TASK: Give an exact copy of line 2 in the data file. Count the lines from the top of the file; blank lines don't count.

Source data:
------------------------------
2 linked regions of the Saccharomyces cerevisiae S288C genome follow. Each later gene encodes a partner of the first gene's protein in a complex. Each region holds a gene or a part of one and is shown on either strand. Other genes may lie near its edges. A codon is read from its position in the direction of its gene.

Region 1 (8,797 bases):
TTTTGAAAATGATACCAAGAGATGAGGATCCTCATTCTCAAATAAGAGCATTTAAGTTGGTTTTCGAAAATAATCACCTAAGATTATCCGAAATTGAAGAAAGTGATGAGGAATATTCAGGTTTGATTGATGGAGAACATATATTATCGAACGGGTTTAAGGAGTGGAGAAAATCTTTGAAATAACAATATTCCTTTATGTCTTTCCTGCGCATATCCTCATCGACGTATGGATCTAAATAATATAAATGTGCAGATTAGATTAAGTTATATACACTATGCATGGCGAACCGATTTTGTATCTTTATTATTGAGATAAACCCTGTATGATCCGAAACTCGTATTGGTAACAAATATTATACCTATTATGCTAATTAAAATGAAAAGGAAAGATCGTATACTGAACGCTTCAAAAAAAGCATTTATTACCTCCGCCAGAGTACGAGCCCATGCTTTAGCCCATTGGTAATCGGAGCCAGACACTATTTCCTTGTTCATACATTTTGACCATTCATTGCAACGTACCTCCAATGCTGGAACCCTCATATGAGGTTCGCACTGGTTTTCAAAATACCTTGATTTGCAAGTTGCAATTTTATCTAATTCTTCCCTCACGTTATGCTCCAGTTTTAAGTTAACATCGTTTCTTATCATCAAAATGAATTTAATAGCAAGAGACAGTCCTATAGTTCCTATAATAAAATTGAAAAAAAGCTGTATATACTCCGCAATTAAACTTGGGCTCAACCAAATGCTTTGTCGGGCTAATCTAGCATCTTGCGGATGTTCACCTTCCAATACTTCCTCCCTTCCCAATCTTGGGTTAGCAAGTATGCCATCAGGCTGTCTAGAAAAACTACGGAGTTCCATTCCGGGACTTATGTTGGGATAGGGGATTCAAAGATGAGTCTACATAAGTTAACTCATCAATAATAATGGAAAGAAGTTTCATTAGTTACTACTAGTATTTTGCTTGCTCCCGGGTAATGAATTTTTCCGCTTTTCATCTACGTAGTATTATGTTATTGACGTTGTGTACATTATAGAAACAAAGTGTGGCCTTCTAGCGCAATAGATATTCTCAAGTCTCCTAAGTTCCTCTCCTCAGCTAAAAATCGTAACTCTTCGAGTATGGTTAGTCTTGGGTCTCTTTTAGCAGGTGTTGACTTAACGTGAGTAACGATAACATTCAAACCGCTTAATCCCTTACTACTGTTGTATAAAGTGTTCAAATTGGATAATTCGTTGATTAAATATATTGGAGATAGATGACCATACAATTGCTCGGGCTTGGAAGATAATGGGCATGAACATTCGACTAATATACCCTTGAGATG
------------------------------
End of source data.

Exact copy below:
Region 1 (8,797 bases):